John, I think the RSPCA does do some good, in spite of my spray the other day. Most of this good concerns domesticated animals, and this is where the RSPCA
        Message 3 of 10 , Sep 1, 2002
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          John,

          I think the RSPCA does do some good, in spite of my spray the other day.
          Most of this good concerns domesticated animals, and this is where the RSPCA
          should concentrate it's efforts. Stick to what they know best, as it's
          easier to spot a malnourished horse than to "know" the psychological state
          of a captive lizard.

          The issue of keeping native as opposed to non-native animals as pets is
          complex. Each side has valid points. Many contend that native animals
          either do not adapt well to captivity, or are just not suited, and this is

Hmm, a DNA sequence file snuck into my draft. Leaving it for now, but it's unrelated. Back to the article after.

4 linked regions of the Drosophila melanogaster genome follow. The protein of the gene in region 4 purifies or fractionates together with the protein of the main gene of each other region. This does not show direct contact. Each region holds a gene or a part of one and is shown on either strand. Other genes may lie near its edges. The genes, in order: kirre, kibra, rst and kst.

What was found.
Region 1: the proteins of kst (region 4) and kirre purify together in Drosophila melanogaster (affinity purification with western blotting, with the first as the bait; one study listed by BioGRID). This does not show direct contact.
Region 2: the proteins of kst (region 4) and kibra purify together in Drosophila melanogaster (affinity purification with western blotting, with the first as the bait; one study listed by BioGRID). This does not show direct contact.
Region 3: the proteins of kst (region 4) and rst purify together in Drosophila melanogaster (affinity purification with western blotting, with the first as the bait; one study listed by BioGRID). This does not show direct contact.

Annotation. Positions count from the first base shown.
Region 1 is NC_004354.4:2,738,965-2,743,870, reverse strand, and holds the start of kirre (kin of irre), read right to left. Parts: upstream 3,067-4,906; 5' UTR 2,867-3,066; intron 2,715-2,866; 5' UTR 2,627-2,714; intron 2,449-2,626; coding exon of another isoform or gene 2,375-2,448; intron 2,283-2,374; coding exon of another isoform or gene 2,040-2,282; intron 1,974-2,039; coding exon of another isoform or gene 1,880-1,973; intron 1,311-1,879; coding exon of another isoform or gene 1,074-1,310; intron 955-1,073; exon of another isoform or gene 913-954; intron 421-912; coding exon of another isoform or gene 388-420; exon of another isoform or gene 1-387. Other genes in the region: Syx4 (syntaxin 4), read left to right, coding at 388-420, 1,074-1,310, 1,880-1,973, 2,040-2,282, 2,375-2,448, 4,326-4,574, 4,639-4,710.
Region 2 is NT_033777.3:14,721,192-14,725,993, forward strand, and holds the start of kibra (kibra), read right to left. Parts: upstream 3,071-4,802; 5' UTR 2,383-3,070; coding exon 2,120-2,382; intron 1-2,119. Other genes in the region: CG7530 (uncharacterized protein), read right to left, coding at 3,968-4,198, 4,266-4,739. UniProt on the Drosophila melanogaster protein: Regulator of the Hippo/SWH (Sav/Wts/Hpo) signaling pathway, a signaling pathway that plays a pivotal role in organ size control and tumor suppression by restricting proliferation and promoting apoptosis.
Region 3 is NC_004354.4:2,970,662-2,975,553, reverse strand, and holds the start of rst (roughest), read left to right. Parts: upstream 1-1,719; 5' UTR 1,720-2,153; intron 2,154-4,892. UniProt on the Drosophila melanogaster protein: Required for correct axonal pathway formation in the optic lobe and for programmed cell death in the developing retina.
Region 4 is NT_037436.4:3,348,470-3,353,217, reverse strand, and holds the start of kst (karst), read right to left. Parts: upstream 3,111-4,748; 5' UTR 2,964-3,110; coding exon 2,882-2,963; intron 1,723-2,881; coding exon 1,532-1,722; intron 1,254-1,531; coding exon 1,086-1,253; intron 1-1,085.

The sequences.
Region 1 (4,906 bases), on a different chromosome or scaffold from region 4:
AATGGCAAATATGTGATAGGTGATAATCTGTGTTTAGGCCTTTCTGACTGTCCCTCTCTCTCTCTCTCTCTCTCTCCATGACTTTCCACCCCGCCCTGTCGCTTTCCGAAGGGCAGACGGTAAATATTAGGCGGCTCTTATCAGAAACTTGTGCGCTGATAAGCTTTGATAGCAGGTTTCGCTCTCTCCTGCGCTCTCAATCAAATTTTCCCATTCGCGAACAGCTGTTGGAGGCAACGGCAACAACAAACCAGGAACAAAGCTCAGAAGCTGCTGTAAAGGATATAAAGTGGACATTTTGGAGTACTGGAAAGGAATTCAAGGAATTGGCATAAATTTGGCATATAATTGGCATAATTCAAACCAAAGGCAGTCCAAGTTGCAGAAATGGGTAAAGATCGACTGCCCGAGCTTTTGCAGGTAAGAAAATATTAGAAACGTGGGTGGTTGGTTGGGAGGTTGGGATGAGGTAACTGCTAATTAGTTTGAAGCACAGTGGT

true in some circumstances. The argument then runs that only domesticated
          animals should be kept as pets because they are actually specifically bred
          to be pets. This argument and all it's permutations can be best summarised
          as the "suitability as a pet" argument. It is difficult to argue against
          cats or dogs being the most suitable animals for a pet.

          The native pet proponents say that native animals make the best pets because
          they are just that, native. They state that the advantages of keeping
          native animals are that they are more environmentally friendly and help
          promote respect of native fauna. The "environmentally friendly" bit is
          based on a native animals being more likely to slip into the environment
          with less disruption if it ever escapes captivity.

          If the escaped pet animal is from a local population (indigenous) and has no
          diseases picked up from other pets then this may be so, but this is not